Album & Single Reviews

Published on September 7th, 2017 | by Mike Ainscoe


H.E.A.T: Into The Great Unknown – album review



e.a.r music

Long awaited? After the massive breakthrough impact of 2014’s ‘Tearing Down The Walls’ (and the subsequent strike while the iron’s hot release, ‘Live In London’) you could say that H.E.A.T’s  ‘Into The Great Unknown’ fits the billing.

This time round, their huge Scandinavian melodic hard rock spaceship has crashed down on some distant planet or other and a lone figure strides forth, Flying V strapped on his back, to seek sanctuary and bring the H.E.A.T brand to the far flung galaxies. The rock and roll journey into the great unknown. Together with fellow Scandinavians, Eclipse, who are also at the forefront of the wave of Swedish melodic hard rock, they conjure up the image of  either (a) the BritPop battle of Oasis vs Blur, or (b) brothers in arms flying the flag from high energy melodic rock.

It’s the first album to feature new guitarist Sky Davids (Dave Dalone to his mum), not that you’d tell as he fits like a glove; a velvet one with the proverbial iron fist that delivers the trademark massive hooks and choruses with a  dynamic vibrancy brought to life with a  thunderous production. In fact it’s what Blackadder would call a  huge production; a multi story one with  a flashing neon sign at the top that reads “this is a huge production”

While the sonic expectations may be re-established from early doors, there’s an element of the recognisable genre getting a little spit and polish and twisting into an ever so slightly different shape. A glimpse through the song titles, cue sharp intake of breath, reveals the lyrically questionable  ‘Bastard Of Society’ and ‘Shit City’ – Erik Gronwall’s explanations revealing a fighting  attitude, as he dons the maverick hat briefly and sounds off on encountering the dark side. The latter comes defined as the H.E.A.T version of ‘Welcome To The Jungle’ –  maybe they’re less clean and wholesome than we thought?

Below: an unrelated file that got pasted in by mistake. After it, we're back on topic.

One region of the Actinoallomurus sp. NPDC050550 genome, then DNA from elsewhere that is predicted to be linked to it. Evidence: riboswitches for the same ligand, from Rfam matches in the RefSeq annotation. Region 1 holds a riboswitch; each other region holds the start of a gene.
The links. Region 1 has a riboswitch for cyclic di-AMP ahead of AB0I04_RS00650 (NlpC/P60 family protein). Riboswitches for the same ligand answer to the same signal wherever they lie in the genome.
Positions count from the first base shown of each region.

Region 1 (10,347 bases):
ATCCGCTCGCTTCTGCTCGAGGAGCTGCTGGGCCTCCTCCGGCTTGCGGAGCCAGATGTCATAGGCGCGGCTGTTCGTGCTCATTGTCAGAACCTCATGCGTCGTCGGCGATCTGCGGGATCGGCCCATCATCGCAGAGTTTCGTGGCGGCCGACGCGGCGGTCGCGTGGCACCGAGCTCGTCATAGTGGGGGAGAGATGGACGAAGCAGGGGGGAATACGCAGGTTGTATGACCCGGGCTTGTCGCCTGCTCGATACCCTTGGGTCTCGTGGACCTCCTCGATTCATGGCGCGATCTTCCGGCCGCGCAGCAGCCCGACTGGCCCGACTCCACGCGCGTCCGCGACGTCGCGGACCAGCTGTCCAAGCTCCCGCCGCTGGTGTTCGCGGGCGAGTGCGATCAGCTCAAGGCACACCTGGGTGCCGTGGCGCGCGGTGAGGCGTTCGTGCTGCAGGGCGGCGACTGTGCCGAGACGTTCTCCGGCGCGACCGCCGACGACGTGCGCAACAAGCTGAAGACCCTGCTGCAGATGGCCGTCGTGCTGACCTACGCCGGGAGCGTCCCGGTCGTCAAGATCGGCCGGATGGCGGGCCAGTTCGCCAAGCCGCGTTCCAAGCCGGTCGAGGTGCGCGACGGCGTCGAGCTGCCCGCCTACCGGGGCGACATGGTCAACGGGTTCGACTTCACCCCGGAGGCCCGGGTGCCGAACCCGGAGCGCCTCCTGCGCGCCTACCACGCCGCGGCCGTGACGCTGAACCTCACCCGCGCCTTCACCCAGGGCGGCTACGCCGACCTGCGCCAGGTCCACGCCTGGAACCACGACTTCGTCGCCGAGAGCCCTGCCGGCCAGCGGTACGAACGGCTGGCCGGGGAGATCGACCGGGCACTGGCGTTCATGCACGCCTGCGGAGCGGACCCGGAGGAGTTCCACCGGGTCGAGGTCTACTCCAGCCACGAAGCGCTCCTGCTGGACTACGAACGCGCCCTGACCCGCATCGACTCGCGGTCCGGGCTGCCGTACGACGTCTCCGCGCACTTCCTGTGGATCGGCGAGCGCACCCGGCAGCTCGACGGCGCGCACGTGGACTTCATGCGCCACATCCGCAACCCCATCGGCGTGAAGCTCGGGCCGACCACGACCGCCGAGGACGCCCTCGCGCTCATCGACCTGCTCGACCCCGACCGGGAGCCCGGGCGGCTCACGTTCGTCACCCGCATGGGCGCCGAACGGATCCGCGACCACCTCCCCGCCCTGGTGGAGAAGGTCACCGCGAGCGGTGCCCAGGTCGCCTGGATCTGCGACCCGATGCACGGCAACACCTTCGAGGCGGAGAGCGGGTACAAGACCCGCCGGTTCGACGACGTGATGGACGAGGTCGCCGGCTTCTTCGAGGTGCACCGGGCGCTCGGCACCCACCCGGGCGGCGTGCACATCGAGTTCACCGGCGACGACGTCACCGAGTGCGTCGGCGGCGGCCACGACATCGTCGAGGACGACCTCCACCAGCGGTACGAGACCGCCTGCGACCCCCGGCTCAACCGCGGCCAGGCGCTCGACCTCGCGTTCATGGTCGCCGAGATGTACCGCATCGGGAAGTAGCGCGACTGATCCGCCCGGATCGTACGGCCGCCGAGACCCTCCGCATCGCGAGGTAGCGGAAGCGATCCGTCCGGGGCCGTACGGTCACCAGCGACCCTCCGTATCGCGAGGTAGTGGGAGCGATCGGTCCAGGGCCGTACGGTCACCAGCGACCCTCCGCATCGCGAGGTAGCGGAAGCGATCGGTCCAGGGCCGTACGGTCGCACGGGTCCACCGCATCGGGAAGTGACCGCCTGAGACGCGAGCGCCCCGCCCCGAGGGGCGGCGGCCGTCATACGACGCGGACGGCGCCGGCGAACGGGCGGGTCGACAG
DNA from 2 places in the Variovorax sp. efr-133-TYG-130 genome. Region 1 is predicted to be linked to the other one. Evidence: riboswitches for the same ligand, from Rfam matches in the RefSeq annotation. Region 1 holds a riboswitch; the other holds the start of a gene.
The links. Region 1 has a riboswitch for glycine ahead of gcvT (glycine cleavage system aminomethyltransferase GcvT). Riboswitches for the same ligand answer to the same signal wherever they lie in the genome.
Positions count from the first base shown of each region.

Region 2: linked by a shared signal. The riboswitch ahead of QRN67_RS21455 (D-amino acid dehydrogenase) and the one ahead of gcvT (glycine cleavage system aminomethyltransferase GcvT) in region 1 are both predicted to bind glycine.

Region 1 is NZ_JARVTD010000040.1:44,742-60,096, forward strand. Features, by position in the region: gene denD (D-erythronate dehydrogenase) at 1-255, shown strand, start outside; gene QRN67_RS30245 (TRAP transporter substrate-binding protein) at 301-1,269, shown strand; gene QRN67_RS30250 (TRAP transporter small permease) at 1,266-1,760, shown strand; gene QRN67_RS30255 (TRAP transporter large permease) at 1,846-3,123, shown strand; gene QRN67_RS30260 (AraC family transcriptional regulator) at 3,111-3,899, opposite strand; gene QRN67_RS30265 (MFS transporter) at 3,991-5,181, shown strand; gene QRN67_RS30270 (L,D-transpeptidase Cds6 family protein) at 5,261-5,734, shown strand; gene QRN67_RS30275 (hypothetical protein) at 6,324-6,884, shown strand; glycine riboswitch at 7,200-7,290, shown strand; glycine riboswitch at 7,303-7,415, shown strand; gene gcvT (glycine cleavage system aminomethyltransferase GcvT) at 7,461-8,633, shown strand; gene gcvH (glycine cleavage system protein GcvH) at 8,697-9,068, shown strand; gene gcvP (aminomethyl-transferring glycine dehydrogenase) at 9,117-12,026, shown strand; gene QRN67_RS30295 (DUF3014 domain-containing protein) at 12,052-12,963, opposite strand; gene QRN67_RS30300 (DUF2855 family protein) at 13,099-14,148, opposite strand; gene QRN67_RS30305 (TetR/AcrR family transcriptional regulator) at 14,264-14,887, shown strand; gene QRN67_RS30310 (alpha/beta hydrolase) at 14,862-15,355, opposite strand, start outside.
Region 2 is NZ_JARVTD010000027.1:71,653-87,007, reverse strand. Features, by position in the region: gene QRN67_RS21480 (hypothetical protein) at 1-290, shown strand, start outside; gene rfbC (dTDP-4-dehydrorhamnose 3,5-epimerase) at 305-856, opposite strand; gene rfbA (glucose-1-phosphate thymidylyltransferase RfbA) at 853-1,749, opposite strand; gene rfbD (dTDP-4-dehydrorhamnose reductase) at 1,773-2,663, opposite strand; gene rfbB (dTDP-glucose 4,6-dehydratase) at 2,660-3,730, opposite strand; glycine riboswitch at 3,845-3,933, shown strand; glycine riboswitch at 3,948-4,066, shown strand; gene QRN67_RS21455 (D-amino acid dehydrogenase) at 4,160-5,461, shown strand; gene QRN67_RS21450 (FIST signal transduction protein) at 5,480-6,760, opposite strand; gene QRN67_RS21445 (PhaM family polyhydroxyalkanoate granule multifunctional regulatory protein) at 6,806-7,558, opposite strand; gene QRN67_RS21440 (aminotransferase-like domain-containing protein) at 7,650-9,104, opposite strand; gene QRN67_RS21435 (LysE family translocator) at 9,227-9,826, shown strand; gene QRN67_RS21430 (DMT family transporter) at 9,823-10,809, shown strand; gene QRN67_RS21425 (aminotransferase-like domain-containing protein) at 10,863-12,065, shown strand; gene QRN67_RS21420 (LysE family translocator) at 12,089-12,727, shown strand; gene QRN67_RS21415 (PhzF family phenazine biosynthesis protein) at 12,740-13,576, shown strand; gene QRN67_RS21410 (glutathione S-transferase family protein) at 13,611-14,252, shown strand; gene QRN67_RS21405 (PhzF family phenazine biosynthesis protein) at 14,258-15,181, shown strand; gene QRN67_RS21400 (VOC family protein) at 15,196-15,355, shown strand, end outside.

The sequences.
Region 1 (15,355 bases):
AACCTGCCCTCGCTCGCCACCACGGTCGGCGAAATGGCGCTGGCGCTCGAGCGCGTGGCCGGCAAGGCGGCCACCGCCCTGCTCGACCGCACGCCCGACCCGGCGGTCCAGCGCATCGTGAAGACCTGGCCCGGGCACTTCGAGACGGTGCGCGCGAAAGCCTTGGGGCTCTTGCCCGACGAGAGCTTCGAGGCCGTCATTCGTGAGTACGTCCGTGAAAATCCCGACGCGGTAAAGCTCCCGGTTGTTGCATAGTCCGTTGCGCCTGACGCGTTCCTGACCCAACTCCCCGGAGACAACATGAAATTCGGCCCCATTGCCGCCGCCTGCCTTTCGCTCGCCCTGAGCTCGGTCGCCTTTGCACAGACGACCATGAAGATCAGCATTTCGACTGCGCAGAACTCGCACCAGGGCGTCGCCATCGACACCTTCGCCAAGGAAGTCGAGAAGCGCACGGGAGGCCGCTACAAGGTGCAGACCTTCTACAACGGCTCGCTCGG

On the other hand, ‘Redefined’ reveals  a more bubbly keyboard influence, one that resurfaces a couple of times to punctuate  the more typical rock orientated numbers. ‘Do You Want It?’  finds them hitting something like a Celtic groove, a clear indication that they’ve hit a winning formula but are still prepared to give it a tweak.  It’s the brilliant seven minute plus  title track which closes the album, one maybe better placed to opening proceedings, but is more than well worth the wait. An atmospheric intro before another titanic riff and anthemic call developing into a slow burning,  stop-start stomp. Add a touch of blues and you’re into Whitesnake/Coverdale territory but the chorus ensures that the AOR brigade have something to hang onto.

So, as you were from H.E.A.T; a hard act to follow, although they’ve not attempted to recreate the ‘Tearing Down…’ package. One that sees the dynamic package of their glorious past doused with a healthy dose of realism and bite.

You can see the video for ‘Redefined’ from the album here:

H.E.A.T can be found online here

They are also on Facebook and Twitter



Tags: , , ,

About the Author

Mike's mellowed in his old age, discovering the delights of traditional folk and acoustic music and the constant stream of new music coming through his passion as a gig-goer, music photographer and writer. With favourite artists and favourite songs which change daily, even hourly, he adds another spoke to the Sonic Bandwagon wheel of fortune.

Leave a Reply

Your email address will not be published. Required fields are marked *

Back to Top ↑